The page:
Palings Kitchen and Bar

Level 1, ivy, 330 George Street, Sydney, NSW

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Palings Kitchen and Bar in the Ivy complex.
Better by day ... Palings Kitchen and Bar is a handy spot for a business lunch. Photo: Steven Siewert

Terry Durack

THEY CALL IT VERTICAL integration, and everyone's doing it: merging different businesses into one in order to achieve economies of scale. We've seen it in the oil industry, computers, retail, publishing and now hospitality.

What were three distinct brands on the first floor of ivy - the Mad Cow steakhouse, the frenetic ivy bar and the city-centre outpost of Sailor's Thai - have disappeared. Instead, the Merivale group has reworked the enormous atrium space into a New Age marketplace known as Palings Kitchen and Bar. While you can still get a beer, cocktails, grilled steak or green chicken curry, everything has been integrated into a single entity, for better or worse. And indeed, some things are better, and some are worse.

It's a barn of a place, hovering between contemporary beer garden and timbered woolshed decked out ready for the annual Bachelors and Spinsters Ball. A wooden hut with fold-up windows is home to Paling's main kitchen, where former Mad Cow chef Christopher Whitehead still grills a mean steak; only now he's also turning out New York deli sandwiches, salads and a daily roast. Another little wooden shack is home to Sunee's Thai canteen and downstairs, tucked around the corner, is Lorraine's Patisserie, where gun patissier Lorraine Godsmark is spreading sweetness and light. And, of course, there are bars left, right and centre.

Strawberry mascarpone with strawberry coulis at Palings Kitchen and Bar in the Ivy complex.
Go-to dish ... strawberry mascarpone. Photo: Steven Siewert

Palings (pronounced Parlings) was named in homage to W.H.Paling, a music-mad Dutchman who set up the Paling music store in the area in the mid-19th century. ''Paling'' is also Dutch for eel, which explains the presence of a ''traditional smoked eel and chips'' ($11.50) on the menu. Trad means the presence of creamy potato salad and tangy green sauce - I'm not entirely sure it means a teriyaki glaze on the eel, or strewing the lot with thin potato chips, but that's fine.

In fact, few things are as they seem at Paling's, a trend that will read as cute and cheeky to some, and just plain annoying to others. The pie of the day (beef and mushroom, $16) is not so much a pie as a small pastie-cum-curry puff affair that doesn't express its pieness, alongside a rough-hewn Caesarish salad. Mussels in a spicy pork and fennel broth ($25) are neither spicy nor porky, although the small, overcooked molluscs are at least weighed down with wads of shaved fennel. Grilled skewers are the best order, threaded with a Vietnamese meatball, cuttlefish, prawn and meltingly soft pork belly, served with sawtooth, basil, shiso, betel and coriander leaves and a nuoc mam/coconut water dressing ($17.50).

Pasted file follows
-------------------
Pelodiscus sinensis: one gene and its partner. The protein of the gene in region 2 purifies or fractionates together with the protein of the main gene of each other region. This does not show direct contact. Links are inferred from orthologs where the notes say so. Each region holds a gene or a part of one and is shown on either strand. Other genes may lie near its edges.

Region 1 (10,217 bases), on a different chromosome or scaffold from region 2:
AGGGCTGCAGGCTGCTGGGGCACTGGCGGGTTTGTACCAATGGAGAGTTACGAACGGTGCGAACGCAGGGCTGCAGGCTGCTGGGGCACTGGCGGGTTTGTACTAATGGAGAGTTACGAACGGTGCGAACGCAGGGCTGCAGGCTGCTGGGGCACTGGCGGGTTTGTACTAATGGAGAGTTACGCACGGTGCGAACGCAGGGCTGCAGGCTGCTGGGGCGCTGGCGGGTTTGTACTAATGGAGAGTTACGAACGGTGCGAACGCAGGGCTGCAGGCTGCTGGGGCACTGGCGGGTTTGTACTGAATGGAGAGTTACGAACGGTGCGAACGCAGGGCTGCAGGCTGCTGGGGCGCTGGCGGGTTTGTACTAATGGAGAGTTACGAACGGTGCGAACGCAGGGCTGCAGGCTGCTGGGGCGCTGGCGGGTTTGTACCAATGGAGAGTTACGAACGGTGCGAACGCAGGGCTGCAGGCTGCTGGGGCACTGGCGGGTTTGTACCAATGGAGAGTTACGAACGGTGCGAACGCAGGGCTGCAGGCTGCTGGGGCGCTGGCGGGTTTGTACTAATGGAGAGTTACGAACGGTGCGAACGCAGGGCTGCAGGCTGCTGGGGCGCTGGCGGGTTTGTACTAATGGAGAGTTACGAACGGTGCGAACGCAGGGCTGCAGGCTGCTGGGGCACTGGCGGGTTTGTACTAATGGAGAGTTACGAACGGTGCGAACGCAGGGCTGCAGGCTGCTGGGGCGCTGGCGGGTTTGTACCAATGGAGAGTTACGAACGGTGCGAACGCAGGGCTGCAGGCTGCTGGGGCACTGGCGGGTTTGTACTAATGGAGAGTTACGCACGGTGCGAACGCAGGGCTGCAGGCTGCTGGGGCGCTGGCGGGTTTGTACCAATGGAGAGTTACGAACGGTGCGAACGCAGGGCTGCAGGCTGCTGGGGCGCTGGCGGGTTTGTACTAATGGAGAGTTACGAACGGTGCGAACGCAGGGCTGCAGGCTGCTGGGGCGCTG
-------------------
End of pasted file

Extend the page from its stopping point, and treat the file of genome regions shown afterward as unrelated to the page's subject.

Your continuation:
It all takes a bit of getting used to, especially at night when the bar side of things starts to heave. If you book into the Palings restaurant space, you'll get chatty table service; otherwise, you're on your own. And don't try to order a glass of wine at the bar and come back for food later or you'll have to hand over a credit card, driver's licence AND name and mobile number, then go through hell at the end of the night trying to get a bill.

With Merivale Group sommelier Franck Moreau integrated throughout the business, the juice side of things is not an issue. He's kept things kitchen-simple, with a concise list of old and new worlders at reasonable prices. So Merivale's own Jasper sauvignon blanc from Marlborough is light, fresh and uncomplicated plonk for $8 a glass and $38 a bottle.

When it's time to vertically integrate a little dessert into the system, it's hard to go past Godsmark's fat little building block of toasty coconutty joy that is the strawberry mascarpone ($12), a legacy from her early days working with Neil Perry at Rockpool. The systems work better by day, making it handy for an office lunch of a chunky sandwich made with Pepe Saya butter or a nicely done rare wagyu beef salad from Sunee's Thai.

Ultimately, it's not very different from what it was - a great big bar with various dining and drinking options that suit the business crowd by day and the pleasure crowd at night. It's just that now it feels a bit more together.

The low-down

Best bit Sunny and civilised by day.

Worst bit Noisy and shouty at night.

Go-to dish Strawberry mascarpone, $12.

Terry Durack is chief restaurant critic for The Sydney Morning Herald and senior reviewer for the Good Food Guide. This rating is based on the Good Food Guide scoring system.

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Level 1, ivy, 330 George Street, Sydney, NSW

  • Cuisine - Contemporary
  • Prices - About $85 for two, plus drinks.
  • Features - Licensed, Bar, Accepts bookings
  • Chef(s) - Christopher Whitehead, Lorrain Godsmark
  • Owners - Merivale
  • Opening Hours - Mon-Fri, noon-late.
  • Author - Terry Durack
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1 comment so far

  • I usually enjoy Mr Durack's reviews but I wish he wouldn't get a rush of blood to the head some times and use "half-marks". What, for example, does 13.5 mean? A glance at the published Good Food point scoring system says that 13 means "good if not great", while 14 means "solid and enjoyable". So, I assume that 13.5 means "goodish but not really solid and not very enjoyable". Hmmm!

    Date and time
    March 05, 2013, 10:59AM

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